La Fábrica presents Tina Modotti. Photographer and Revolutionary, a book by Irish author Margaret Hooks, who immerses us in the life and work of this woman who laid the foundations of contemporary photography.
Actress during Hollywood’s Golden Age, political activist, favorite model of Edward Weston… There are many facets to Tina Modotti’s life (Udine, Italy, 17 August, 1896 – Mexico City, 5 January 1942), but without a doubt the most prominent is photography; although she only produced some 400 photographs, Tina Modotti remains a leading figure in twentieth-century photography.
Hooks draws a full portrait of Tina Modotti, whose legendary beauty and relationships with famous men have often overshadowed – until now – her life, which ran parallel to the most important artistic, political and historical breakthroughs in the twentieth century.
Frequently known as Edward Weston’s favorite model, it is important to highlight Modotti’s extraordinary career-path beyond modelling. Hooks’ intention has been to “demythologize Modotti, the legend, to rescue her from her lover’s shadow and to place the woman and the artist right at the center of her own story.” Modotti maintained an ideological commitment to society’s most vulnerable, which led her to be considered as a pioneer of critical photo-journalism in Mexico, and her photographs were published by Machete, New Masses, Mexican Folkways and the avant-garde literary magazine transition.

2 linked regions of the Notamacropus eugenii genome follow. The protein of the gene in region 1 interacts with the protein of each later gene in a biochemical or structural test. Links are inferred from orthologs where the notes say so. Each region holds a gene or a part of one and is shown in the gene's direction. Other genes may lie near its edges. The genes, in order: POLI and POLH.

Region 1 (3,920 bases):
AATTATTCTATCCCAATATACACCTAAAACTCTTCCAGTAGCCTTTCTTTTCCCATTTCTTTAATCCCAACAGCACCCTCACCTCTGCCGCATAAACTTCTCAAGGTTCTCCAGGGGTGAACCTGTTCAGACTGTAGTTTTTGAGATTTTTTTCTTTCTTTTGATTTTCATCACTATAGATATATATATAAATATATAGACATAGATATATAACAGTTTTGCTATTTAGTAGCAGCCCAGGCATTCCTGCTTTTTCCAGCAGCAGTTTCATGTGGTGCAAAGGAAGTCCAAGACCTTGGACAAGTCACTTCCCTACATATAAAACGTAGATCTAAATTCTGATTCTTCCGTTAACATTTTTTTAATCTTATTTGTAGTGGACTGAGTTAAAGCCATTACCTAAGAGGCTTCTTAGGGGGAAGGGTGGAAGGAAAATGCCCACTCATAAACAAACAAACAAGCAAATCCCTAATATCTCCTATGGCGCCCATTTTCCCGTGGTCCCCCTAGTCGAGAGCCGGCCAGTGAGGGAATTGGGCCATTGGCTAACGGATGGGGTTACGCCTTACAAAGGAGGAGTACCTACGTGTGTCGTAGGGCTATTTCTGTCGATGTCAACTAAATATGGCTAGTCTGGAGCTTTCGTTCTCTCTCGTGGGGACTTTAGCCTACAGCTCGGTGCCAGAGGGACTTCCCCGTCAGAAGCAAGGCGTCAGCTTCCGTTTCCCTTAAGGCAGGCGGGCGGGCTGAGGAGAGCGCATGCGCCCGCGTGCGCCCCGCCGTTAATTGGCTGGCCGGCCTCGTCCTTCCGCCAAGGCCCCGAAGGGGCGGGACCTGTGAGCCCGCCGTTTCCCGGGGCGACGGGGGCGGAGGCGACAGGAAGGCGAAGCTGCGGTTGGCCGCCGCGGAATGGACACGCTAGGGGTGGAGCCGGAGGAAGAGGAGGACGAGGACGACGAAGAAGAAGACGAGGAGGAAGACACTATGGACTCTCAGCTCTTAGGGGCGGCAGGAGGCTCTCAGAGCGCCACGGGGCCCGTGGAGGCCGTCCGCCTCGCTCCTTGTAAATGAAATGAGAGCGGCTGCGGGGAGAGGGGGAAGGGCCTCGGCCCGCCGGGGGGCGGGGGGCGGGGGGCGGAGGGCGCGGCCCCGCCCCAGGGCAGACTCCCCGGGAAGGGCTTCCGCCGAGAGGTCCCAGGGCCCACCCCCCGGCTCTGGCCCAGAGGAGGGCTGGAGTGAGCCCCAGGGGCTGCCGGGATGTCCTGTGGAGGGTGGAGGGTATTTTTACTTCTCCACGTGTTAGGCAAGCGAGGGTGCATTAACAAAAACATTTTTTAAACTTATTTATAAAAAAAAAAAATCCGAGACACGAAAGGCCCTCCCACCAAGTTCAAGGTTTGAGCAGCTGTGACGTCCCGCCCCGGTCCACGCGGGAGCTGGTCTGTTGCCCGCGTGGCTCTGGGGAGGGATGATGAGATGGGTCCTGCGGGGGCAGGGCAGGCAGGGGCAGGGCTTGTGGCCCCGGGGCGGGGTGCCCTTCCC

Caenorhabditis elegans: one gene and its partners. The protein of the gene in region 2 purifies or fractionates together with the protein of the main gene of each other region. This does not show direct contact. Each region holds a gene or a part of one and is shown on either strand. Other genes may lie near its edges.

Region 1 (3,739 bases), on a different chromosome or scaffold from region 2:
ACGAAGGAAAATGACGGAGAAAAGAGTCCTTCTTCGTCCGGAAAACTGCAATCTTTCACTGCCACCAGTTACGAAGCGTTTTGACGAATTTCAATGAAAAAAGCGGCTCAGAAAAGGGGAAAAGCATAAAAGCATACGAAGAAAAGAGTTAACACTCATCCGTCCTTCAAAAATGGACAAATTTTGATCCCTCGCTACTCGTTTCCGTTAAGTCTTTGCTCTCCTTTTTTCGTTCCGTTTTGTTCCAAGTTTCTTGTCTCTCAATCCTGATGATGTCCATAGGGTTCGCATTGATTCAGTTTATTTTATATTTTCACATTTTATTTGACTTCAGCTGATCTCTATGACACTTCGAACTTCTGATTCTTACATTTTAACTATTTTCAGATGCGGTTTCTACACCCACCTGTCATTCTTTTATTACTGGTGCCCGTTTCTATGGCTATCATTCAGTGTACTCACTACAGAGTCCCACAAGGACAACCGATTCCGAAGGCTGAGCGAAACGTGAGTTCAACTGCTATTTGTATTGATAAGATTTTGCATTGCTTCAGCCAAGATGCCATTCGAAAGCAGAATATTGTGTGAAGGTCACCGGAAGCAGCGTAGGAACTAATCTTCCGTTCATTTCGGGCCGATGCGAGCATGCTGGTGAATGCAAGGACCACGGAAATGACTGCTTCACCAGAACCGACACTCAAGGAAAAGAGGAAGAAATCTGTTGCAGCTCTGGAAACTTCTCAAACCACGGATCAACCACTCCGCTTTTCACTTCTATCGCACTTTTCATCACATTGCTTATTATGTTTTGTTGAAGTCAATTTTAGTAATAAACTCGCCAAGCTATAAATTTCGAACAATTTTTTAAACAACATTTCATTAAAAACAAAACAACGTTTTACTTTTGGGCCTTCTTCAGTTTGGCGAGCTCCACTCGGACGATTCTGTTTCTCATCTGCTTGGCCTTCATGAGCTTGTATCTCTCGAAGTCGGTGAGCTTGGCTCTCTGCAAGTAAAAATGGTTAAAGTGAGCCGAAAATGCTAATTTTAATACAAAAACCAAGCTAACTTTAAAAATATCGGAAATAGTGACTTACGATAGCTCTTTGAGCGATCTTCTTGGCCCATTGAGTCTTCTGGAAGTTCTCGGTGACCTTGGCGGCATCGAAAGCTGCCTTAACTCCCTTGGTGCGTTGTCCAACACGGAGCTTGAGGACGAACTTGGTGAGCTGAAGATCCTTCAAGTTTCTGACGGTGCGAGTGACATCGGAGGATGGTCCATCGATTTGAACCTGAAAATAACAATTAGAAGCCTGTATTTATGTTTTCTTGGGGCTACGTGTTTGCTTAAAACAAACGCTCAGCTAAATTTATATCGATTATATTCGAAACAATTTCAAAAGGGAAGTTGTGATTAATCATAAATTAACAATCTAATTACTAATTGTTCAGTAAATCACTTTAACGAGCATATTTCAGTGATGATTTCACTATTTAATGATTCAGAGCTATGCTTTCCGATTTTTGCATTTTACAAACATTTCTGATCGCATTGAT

The book brings together 124 images, including some of the most outstanding photographs by Modotti, a dozen portraits and nudes of her by Edward Weston, family photographs, stills of her Hollywood movies, illustrations by Robo Richey and reproductions of articles from Mexican, Spanish and American newspapers. Among the most interesting and lesser-known images, there is one by Tina Modotti depicting the Hands off Nicaragua Committee with the US flag captured by Sandino in 1928; a photograph of her being questioned by Mexican police, in 1929, about Mella’s murder and an image showing Tina and Vittorio Vidali at the Red Aid congress in Valencia in 1937.